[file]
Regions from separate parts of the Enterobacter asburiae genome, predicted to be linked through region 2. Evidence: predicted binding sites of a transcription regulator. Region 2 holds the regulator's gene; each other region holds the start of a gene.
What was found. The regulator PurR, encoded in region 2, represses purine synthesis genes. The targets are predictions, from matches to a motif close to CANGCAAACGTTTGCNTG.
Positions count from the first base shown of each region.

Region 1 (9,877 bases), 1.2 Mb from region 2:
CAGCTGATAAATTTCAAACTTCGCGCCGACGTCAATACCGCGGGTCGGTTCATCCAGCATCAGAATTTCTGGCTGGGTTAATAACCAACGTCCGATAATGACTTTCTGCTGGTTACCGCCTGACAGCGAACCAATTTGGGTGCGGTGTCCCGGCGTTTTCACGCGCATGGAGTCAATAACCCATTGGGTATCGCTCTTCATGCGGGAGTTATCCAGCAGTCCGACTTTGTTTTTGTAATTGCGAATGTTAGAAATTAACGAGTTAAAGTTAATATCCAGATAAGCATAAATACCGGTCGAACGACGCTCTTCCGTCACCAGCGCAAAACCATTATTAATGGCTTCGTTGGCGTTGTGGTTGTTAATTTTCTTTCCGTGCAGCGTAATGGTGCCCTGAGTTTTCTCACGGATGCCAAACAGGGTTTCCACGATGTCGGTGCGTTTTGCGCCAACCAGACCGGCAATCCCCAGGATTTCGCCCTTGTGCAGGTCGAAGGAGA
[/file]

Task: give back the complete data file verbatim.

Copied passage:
Regions from separate parts of the Enterobacter asburiae genome, predicted to be linked through region 2. Evidence: predicted binding sites of a transcription regulator. Region 2 holds the regulator's gene; each other region holds the start of a gene.
What was found. The regulator PurR, encoded in region 2, represses purine synthesis genes. The targets are predictions, from matches to a motif close to CANGCAAACGTTTGCNTG.
Positions count from the first base shown of each region.

Region 1 (9,877 bases), 1.2 Mb from region 2:
CAGCTGATAAATTTCAAACTTCGCGCCGACGTCAATACCGCGGGTCGGTTCATCCAGCATCAGAATTTCTGGCTGGGTTAATAACCAACGTCCGATAATGACTTTCTGCTGGTTACCGCCTGACAGCGAACCAATTTGGGTGCGGTGTCCCGGCGTTTTCACGCGCATGGAGTCAATAACCCATTGGGTATCGCTCTTCATGCGGGAGTTATCCAGCAGTCCGACTTTGTTTTTGTAATTGCGAATGTTAGAAATTAACGAGTTAAAGTTAATATCCAGATAAGCATAAATACCGGTCGAACGACGCTCTTCCGTCACCAGCGCAAAACCATTATTAATGGCTTCGTTGGCGTTGTGGTTGTTAATTTTCTTTCCGTGCAGCGTAATGGTGCCCTGAGTTTTCTCACGGATGCCAAACAGGGTTTCCACGATGTCGGTGCGTTTTGCGCCAACCAGACCGGCAATCCCCAGGATTTCGCCCTTGTGCAGGTCGAAGGAGA